The author of the renowned work, Fiqh us-Sunnah, Sayyid Sabiq, states:

“In his book, Al-Adab ash-Shari’ah, Ibn Muflih writes that Sheikh Taqiuddin Ibn Taymiyyah said: ‘A credible Jew or Christian who has medical expertise may treat a sick Muslim. Such a person may, likewise, be entrusted with funds or other financial transactions, for Allah, the Exalted, says: “Among the People of the Book are some who, if entrusted with a hoard of gold, will (readily) pay it back; others, who, if entrusted with a single silver coin, will not repay it unless you constantly stand over them demanding it.” (Qur’an 3:75)  We find in a sound hadith that the Prophet, peace be upon him, hired a polytheist as a guide at the time of his migration to Medina, so he entrusted him with his life and money. The people of the tribe of Khuza‘ah, who were both Muslims and polytheists, acted as scouts for the Messenger of Allah (p). It is also reported that the Prophet (p), ordered Muslims to seek treatment from Al-Harith ibn Kildah, who was a disbeliever…. The same applies when one has to entrust a person with funds or deal with him in business. If a Muslim has to confide in or turn to someone from the People of the Book for medical treatment, he may do so. It is not prohibited to befriend Jews and Christians. And when the Muslim has an opportunity to talk to them, he should address them in ways that are polite and sincere. Indeed, Allah, the Exalted, says: “And do not argue with the people of the Book, except in ways that are best.” (Qur’an 29:46) In a hadith on the Treaty of Hudaibiyyah, Abu Al-Khattab tells us that, ‘the Prophet (p) sent a man of the Khuza‘ah tribe to gather intelligence, and the Prophet (p) accepted his report despite the fact that he was a disbeliever.’ This proves, according to Abu Al-Khattab, that it is quite permissible to take the advice of a non-believing physician for diagnosis and treatment, provided he is not suspected and his fidelity is not doubtful.”[5]

Even as late in the sequence of revelation as the Farewell Hajj, the Prophet (p) asked Al-Harith bin Kaladah, a non-Muslim physician, to treat the illness of his close companion Sa’d bin Abi Waqqas.[6]

These examples show that the Prophet (p) and the early Muslims (salaf) worked and cooperated with people of other faiths in various capacities. They also trusted and consulted with them and assigned to them positions of responsibility at the private and governmental level and in fields such as medicine, administration and political treaties, transport, agriculture, trade and industry, security and military, etc. In such areas, however, it is also encouraged that Muslims should collectively strive to avoid complete reliance on others and gain independent strength vis-à-vis their status in comparison to non-Muslims, as this is in the interest of greater social equity, self-determination and effective political and economic interdependence.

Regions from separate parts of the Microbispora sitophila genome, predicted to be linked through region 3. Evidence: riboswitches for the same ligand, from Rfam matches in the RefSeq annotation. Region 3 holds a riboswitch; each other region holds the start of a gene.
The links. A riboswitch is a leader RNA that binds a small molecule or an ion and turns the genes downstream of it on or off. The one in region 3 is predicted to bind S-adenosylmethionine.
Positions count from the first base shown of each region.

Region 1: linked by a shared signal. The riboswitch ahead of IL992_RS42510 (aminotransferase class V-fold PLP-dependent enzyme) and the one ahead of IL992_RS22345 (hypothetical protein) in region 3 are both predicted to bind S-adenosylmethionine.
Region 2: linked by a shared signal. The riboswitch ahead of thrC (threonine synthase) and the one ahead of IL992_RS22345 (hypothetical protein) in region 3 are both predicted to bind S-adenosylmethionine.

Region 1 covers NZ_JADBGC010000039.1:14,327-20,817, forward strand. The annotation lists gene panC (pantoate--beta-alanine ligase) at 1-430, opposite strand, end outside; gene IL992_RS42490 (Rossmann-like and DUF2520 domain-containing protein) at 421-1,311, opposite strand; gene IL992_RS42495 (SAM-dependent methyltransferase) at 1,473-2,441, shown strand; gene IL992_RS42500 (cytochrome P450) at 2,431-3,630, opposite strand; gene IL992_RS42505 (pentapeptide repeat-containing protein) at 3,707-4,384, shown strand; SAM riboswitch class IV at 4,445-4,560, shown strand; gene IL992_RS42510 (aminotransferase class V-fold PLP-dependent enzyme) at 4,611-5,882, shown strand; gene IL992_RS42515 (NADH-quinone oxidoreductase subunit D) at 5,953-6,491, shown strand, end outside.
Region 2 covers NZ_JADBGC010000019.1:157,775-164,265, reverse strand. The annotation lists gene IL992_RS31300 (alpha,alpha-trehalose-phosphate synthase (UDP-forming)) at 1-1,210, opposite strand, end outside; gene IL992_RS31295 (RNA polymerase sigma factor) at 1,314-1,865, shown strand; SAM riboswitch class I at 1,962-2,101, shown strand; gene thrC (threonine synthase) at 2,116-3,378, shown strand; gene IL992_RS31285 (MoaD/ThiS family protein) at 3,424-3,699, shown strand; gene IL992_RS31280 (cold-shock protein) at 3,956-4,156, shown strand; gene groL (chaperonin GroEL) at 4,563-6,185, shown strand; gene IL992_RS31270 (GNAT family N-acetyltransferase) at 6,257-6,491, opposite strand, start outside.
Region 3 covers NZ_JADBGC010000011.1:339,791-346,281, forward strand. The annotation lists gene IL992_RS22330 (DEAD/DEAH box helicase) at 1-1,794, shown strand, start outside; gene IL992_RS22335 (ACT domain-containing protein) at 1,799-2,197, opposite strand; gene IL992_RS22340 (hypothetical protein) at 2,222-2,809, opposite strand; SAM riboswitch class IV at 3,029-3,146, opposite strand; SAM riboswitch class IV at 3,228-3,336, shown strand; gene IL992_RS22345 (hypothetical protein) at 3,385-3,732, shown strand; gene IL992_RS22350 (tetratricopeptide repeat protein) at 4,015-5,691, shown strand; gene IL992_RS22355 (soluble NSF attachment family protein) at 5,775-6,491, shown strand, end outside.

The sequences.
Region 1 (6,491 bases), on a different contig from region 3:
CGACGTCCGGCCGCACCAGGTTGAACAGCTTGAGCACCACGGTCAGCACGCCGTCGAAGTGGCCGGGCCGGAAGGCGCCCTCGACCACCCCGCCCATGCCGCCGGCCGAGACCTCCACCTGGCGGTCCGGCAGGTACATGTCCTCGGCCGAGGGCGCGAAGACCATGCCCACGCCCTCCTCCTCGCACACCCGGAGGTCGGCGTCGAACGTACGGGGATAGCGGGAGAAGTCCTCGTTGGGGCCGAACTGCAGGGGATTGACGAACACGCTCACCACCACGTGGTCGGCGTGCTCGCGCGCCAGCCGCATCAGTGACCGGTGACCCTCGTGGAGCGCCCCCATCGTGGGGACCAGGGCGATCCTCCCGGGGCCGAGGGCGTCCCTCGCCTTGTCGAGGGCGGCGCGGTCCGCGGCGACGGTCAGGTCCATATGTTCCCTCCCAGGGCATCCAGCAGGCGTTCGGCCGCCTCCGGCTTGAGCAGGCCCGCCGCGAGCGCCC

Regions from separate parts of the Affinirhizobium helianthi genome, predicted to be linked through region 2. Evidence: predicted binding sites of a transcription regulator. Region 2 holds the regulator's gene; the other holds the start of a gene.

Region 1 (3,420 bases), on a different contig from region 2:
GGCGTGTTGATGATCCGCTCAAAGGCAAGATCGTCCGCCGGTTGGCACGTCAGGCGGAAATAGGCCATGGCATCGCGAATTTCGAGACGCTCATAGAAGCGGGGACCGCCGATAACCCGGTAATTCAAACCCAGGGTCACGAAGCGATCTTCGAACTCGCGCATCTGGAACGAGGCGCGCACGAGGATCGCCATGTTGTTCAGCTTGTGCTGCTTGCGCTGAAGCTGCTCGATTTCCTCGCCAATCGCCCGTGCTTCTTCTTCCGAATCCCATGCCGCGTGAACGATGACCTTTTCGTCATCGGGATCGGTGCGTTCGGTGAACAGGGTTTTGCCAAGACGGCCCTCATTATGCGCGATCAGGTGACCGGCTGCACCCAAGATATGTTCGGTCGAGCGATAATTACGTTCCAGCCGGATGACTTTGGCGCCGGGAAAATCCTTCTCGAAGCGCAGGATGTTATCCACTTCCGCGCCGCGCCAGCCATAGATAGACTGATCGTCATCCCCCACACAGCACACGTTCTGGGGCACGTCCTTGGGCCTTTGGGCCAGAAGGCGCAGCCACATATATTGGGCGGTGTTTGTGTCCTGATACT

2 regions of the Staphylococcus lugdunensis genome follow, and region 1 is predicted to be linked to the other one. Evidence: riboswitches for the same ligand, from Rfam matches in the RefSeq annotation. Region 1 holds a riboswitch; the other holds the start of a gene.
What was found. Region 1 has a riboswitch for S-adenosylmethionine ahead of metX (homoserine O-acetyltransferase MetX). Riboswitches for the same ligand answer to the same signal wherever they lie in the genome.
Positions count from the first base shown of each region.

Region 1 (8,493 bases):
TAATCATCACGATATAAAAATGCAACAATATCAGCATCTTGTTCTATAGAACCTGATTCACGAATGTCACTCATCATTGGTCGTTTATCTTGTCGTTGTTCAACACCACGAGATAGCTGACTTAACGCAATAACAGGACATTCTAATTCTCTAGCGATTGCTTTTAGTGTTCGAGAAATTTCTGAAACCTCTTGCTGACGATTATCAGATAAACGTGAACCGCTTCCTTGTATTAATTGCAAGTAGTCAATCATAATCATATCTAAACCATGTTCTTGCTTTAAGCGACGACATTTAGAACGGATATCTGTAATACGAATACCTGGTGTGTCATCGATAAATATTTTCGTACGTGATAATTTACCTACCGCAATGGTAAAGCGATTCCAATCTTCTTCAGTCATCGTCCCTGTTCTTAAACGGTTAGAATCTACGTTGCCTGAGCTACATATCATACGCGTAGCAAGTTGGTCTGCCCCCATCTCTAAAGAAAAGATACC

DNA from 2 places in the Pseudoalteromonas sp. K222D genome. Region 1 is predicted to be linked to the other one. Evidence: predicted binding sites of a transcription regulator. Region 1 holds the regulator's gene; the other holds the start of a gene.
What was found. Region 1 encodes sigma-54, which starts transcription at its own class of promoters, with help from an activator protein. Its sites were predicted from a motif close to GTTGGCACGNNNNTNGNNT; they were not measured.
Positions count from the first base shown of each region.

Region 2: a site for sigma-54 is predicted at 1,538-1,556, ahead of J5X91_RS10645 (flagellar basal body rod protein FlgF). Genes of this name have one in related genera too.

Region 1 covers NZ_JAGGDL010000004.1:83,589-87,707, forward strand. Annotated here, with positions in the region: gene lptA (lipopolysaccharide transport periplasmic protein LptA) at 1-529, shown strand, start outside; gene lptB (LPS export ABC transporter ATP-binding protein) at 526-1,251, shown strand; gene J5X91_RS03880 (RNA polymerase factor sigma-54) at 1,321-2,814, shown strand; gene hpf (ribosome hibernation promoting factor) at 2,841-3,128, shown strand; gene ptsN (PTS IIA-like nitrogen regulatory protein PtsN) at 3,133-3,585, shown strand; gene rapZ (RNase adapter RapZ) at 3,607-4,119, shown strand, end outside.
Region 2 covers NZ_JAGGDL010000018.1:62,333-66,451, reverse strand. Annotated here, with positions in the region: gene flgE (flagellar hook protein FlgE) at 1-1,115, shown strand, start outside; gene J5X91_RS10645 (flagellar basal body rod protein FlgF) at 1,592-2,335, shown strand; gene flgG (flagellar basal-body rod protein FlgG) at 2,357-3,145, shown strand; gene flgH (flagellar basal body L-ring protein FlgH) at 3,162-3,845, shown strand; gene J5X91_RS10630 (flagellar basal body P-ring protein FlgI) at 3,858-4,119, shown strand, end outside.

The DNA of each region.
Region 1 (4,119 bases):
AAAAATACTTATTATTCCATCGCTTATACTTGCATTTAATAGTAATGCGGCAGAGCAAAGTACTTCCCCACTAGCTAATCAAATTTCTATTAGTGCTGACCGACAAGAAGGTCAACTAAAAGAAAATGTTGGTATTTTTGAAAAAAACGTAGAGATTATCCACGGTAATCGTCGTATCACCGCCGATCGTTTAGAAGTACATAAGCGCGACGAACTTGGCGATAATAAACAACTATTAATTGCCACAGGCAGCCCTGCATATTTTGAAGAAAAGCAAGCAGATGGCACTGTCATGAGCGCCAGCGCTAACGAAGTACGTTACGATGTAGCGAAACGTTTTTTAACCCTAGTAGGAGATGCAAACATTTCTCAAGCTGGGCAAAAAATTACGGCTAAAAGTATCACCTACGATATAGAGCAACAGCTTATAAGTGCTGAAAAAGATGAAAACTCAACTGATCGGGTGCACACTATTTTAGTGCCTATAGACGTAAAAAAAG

[1] Al-Bukhari, Sahih al-Bukhari, vol.3, hadith no. 464, in Alim 6.0

[2] Ibn Abidin, Hashiyah, vol.5, p.265; cited by Salim Al-Bahnasawy, Non-Muslims in the Shari’ah of Islam, Dar an-Nashr lil-Jami’at, Egypt, 2004, p.67; Meraj Mohiudeen, Revelation The Story of Muhammad, Whiteboard Press, USA, 2016, p.149 & 179;  Safy al-Rahman Mubarakfuri, al-Rahiq al-Makhtum, Maktabah Dar al-Salam, Riyadh, 1996, p.158-161.

[3] Safy al-Rahman Mubarakfuri, Al-Raheeq Al-Makhtum (The Sealed Nectar: Biography of the Noble Prophet), Revised Edition, Maktabah Dar al-Salam, Riyadh, 2002, pp.118-123; www.readthespirit.com/interfaith-peacemakers/king-negus-ashama-ibn-abjar-of-abyssinia

[4] Meraj Mohiudeen, Revelation The Story of Muhammad, Whiteboard Press, USA, 2016, p.232; Ibn Ishaq, cited on www.islamcity.org/11251/why-would-a-rabbi-ally-with-prophet-muhammad ; See also: en.wikipedia.org/wiki/Mukhayriq

[5] Sayyid Sabiq, Fiqh al-Sunnah, vol.4, hadith no. 6A in Alim 6.0

[6] Al-Qurtubi, Tafsir al-Qurtubi, vol.11, p.112, cited in Salim Al-Bahnasawy, Non-Muslims in the Shari’ah of Islam, Dar an-Nashr lil-Jami’at, Egypt, 2004, p.67